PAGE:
Status Report

Space Weather Outlook #01-5 6 Feb 2000

By SpaceRef Editor
February 6, 2000
Filed under ,

Official Space Weather Advisory issued by NOAA Space Environment Center
Boulder, Colorado, USA


2001 February 06 at 10:43 a.m. MST (2001 February 06 1743 UT)


Summary For January 29-February 4

Space weather reached minor levels during the week. An isolated category
R1 (minor) radio blackout occurred on Feb. 2, due to a medium-sized
solar flare. Category R1 radio blackouts are normally associated with
the following system effects on the sunlit side of Earth: minor
degradation of high-frequency radio communication resulting in
occasional loss of radio contact and low-frequency navigation signals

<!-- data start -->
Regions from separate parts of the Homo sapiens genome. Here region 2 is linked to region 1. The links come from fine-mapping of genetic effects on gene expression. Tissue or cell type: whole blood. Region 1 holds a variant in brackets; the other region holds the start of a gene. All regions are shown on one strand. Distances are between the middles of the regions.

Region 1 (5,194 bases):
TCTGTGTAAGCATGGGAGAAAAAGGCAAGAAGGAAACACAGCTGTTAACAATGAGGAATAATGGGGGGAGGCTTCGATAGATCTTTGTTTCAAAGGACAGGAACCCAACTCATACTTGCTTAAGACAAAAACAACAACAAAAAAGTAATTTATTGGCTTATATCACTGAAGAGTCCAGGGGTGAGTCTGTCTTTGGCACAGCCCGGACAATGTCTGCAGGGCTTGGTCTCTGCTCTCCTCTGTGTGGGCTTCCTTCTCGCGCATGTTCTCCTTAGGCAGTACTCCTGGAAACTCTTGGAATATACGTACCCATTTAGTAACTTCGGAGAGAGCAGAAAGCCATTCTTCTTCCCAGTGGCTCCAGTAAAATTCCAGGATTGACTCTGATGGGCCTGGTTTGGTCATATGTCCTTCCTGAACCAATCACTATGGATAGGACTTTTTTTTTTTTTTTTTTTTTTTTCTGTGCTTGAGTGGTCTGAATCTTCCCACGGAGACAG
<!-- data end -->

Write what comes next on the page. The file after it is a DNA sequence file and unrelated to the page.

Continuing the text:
degraded for brief intervals. A Category S1 (minor) solar radiation
storm occurred during Jan. 28 – 30 following a medium-sized flare near
the west limb of the Sun. Category S1 radiation storms typically result
in minor effects on high-frequency radio communication in the polar
regions. A brief Category G1 (minor) geomagnetic storm occurred on Jan.
29 due to a CME passage at Earth. Category G1 storms are typically
associated with minor effects on power systems and satellite
operations. Migratory animals are also affected at this and higher
levels of geomagnetic activity. In addition, aurora is commonly visible
at higher latitudes (northern Michigan and Maine).

Outlook For February 7-13

Space weather is expected to continue at minor levels. An isolated
category R1 radio blackout may occur some time during the period with
effects comparable to those mentioned above. No geomagnetic storms or
solar radiation storms are expected.

Data used to provide space weather services are contributed by NOAA,
USAF, NASA, NSF, USGS, the International Space Environment Services
and other observatories, universities, and institutions. More
information is available at SEC’s Web site or
(303) 497-5127. The NOAA Public Affairs contact is Barbara McGehan
at or (303) 497-6288.

SpaceRef staff editor.